about them myself.  We press on to make
the most of the hot weather and visit Jewel Lake Wilderness.  It’s a rustic naturist club and after about
8km of dirt road we turn into their drive. 
It’s passable for us but so narrow that a car heading out has to back up
to allow us through.  Owners John &
Betty got our E-mail and were expecting us so we are soon settled on a site
with a picnic table provided.  It’s a
beautiful spot with a lake you can swim in or canoe on.  John walks us round the site and introduces
us to some of the members.  After lunch
we pick up a canoe (free use) and surprise ourselves with our new found ability
to row all around the lake.  Many people
come by to introduce themselves and chat. 
There’s a wood fired sauna and after it has gone dark at 9pm we join
some in there and then move on to a communal bonfire.

$20 (£10)


SATURDAY 28 JULY – The day begins cool and
overcast but improves with time.  Lots
of people stop by to chat.  Spend time
in the afternoon giving Harry a second waxing, much nicer cleaning the van
whilst naked as you don’t get your clothes wet.  Most people gather for an evening session of cards and it turns
out they are playing a version of a game we know as “golf”.  Participants put $1 into the kitty and when
the first person scores over 100 the prize is given to the player with the
lowest score.  It takes ages as there
are 18 players leaving plenty of time for socialising.   Dave wins both the games with Steve a close



SUNDAY 29 JULY – Knowing that the days take a
while to warm up we linger in bed but straight after breakfast crack on with
cleaning the van before it gets too hot! 
Again we get a number of callers and keep braking off to chat.  Mid afternoon a bell is sounded to announce
a darts game.  No idea what the game or
the rules are but we get up and follow instructions on what to aim for when our
turn comes around.  It’s hot sitting out
in the sun so most of us head down to the lake for a dip afterwards.  In the evening we are invited round to Janet
& Ray’s caravan for a game of canasta. 
Once again we find different rules making it impossible to play
seriously but enabling us to have lots of laughs. 



MONDAY 30 JULY – Ray has leant us his naturist
directories for Canada and America so we spend the morning plotting the places
onto our travel map.  We’ve also made
the decision to make the bulk of our Trans Canada trip in North America where there
are more things to interest us (and the fuel is cheaper).  Spend the afternoon by the lake
chatting.  In the evening Dave & Sue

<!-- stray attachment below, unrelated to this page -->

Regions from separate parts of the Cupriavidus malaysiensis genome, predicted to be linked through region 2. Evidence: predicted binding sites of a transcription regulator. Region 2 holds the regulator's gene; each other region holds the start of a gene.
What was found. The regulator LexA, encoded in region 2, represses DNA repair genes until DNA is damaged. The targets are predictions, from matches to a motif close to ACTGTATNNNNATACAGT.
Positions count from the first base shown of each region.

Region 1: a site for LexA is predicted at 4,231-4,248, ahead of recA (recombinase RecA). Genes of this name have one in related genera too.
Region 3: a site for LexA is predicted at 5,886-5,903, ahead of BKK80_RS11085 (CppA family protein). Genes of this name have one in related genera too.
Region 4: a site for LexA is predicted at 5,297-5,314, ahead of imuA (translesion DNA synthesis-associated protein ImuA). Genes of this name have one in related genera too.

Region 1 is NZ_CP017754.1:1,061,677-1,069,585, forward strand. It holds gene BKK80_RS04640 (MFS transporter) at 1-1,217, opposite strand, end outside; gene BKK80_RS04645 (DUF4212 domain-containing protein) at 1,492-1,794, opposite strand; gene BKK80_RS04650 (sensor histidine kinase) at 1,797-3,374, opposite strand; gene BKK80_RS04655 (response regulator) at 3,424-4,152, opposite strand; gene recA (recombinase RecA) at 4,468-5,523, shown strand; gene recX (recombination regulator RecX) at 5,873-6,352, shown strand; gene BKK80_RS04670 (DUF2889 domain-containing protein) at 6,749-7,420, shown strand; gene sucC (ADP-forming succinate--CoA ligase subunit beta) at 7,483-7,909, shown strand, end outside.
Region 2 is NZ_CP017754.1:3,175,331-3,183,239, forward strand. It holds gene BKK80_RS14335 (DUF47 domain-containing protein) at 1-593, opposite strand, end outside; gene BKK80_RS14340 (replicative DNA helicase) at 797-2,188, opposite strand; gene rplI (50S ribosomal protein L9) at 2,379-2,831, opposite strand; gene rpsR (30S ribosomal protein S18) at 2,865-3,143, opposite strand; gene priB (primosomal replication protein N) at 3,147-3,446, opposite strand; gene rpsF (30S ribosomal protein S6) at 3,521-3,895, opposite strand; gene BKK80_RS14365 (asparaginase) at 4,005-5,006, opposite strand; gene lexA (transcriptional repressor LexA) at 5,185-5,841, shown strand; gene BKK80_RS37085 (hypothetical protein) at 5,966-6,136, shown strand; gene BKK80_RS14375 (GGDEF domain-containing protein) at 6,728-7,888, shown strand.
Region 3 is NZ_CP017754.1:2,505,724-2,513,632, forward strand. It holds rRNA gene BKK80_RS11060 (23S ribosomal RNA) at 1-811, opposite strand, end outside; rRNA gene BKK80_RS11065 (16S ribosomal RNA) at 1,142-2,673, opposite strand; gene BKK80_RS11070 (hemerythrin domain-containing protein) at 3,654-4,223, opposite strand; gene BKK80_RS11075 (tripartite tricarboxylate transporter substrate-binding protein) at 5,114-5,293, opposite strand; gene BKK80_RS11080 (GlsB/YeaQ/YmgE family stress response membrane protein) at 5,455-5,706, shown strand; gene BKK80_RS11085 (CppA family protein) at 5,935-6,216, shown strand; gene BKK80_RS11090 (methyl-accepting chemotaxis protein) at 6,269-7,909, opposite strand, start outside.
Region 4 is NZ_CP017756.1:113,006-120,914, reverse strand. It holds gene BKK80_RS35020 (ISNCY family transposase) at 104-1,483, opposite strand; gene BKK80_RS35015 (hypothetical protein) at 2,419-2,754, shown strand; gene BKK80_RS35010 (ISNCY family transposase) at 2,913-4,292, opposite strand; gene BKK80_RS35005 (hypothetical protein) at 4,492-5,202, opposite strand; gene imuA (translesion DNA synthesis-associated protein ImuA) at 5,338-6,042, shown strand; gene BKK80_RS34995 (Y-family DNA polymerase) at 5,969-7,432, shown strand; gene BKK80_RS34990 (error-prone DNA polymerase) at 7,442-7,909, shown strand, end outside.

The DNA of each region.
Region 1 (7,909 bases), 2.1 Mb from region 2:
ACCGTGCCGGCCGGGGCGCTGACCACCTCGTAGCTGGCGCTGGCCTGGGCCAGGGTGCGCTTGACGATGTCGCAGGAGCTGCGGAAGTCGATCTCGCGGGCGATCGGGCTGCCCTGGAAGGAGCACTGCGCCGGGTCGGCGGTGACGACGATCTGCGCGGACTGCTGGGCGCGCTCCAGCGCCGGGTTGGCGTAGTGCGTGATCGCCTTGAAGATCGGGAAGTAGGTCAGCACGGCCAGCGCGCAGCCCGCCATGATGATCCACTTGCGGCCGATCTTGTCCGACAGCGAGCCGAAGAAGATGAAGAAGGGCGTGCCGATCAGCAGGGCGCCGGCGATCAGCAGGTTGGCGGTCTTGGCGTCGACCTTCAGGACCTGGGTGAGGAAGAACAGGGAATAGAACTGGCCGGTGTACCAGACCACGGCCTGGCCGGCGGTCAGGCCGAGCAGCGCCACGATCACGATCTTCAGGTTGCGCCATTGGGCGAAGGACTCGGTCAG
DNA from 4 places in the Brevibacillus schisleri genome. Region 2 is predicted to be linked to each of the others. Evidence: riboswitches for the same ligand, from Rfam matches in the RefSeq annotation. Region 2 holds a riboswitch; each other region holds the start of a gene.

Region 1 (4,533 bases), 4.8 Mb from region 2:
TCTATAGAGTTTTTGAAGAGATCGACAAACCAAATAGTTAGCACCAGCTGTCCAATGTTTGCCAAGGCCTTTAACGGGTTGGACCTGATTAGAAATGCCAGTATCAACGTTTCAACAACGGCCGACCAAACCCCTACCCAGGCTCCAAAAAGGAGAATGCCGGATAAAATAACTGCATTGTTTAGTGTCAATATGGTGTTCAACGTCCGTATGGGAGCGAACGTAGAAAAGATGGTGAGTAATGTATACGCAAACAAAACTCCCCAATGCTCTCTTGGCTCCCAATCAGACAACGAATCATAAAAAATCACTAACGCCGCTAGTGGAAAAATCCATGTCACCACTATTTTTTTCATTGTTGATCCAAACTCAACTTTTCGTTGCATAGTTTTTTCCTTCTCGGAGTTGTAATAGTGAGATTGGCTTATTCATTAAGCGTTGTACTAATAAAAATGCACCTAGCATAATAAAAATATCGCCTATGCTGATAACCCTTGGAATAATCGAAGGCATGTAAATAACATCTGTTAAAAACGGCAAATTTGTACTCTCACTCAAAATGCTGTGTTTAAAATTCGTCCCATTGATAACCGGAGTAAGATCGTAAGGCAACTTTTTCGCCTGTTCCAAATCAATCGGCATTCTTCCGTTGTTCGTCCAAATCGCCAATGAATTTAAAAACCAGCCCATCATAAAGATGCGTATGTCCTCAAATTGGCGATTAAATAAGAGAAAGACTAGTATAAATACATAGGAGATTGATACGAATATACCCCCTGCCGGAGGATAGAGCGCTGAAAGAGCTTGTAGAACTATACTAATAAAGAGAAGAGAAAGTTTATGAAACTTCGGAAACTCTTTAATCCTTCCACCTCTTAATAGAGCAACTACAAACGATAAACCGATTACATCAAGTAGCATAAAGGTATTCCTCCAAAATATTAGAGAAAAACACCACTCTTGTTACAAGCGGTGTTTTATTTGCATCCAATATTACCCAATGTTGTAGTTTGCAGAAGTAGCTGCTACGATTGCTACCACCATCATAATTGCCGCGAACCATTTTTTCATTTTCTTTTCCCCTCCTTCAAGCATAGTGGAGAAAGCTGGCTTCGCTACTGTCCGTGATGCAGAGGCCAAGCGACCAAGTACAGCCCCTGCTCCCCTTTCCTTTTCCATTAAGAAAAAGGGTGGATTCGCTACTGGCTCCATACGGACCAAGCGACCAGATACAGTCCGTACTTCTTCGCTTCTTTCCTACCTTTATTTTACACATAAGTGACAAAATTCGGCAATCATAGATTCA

invite us round for a meal eating some moose that Dave himself killed.  It makes very tasty steaks and goes down
well with mushrooms and chips and the setting is just perfect with a fine view
of the lake.  Continue the evening by
playing a card game called “Wizard”, very similar to Oh Hell and great
fun.  Once it is too dark to play we retire
to the sauna for a relaxing end to the day. 
On our camping pitch we have been surround by 2 families, not only that
but they have sited their tents in a way that they are closer to our picnic
table than we are.  This definitely
helps with our decision to move on tomorrow.


$20 (£9.50) night – 10% INF discount


TUESDAY 31 JULY – We are woken before 7am by
the children and then by the parents shouting out to the kids.  Stuck between the two families we have to
suffer them walking noisily behind our van directly by our bed.  Give up and get up early.  We feel we can’t even sit by our van to read
as it is so noisy so we walk down to chat to Sue & Dave who want to look at
some of our travel photos.  She asks if
I will take the computer into the recreation room as she thinks one or two
others would also like to see them.  End
up with about a dozen of us sat around a table like a seminar with me doing a
slideshow whilst extolling the virtues of our lifestyle.  Now maybe I could make a living touring
round and doing this – no that’s work. 
Set off early afternoon but we are both tired from our early start and
pull over at a rest area for a nap. 
Arrive in Sudbury and park opposite Bell Park where someone suggested we
could stay overnight.  We are not
impressed as it is at the side of a busy dual carriageway.  In the park there is a superb sculpture to
the miners of the area and lots of nice flowerbeds.  Getting close to the sculpture is interesting as all the rotating
sprinklers are on and you have to race between them but the cool shower is
quite welcome.  Back track to Wal Mart
for our overnight stay.



Leave a Reply

Fill in your details below or click an icon to log in: Logo

You are commenting using your account. Log Out /  Change )

Google photo

You are commenting using your Google account. Log Out /  Change )

Twitter picture

You are commenting using your Twitter account. Log Out /  Change )

Facebook photo

You are commenting using your Facebook account. Log Out /  Change )

Connecting to %s


%d bloggers like this: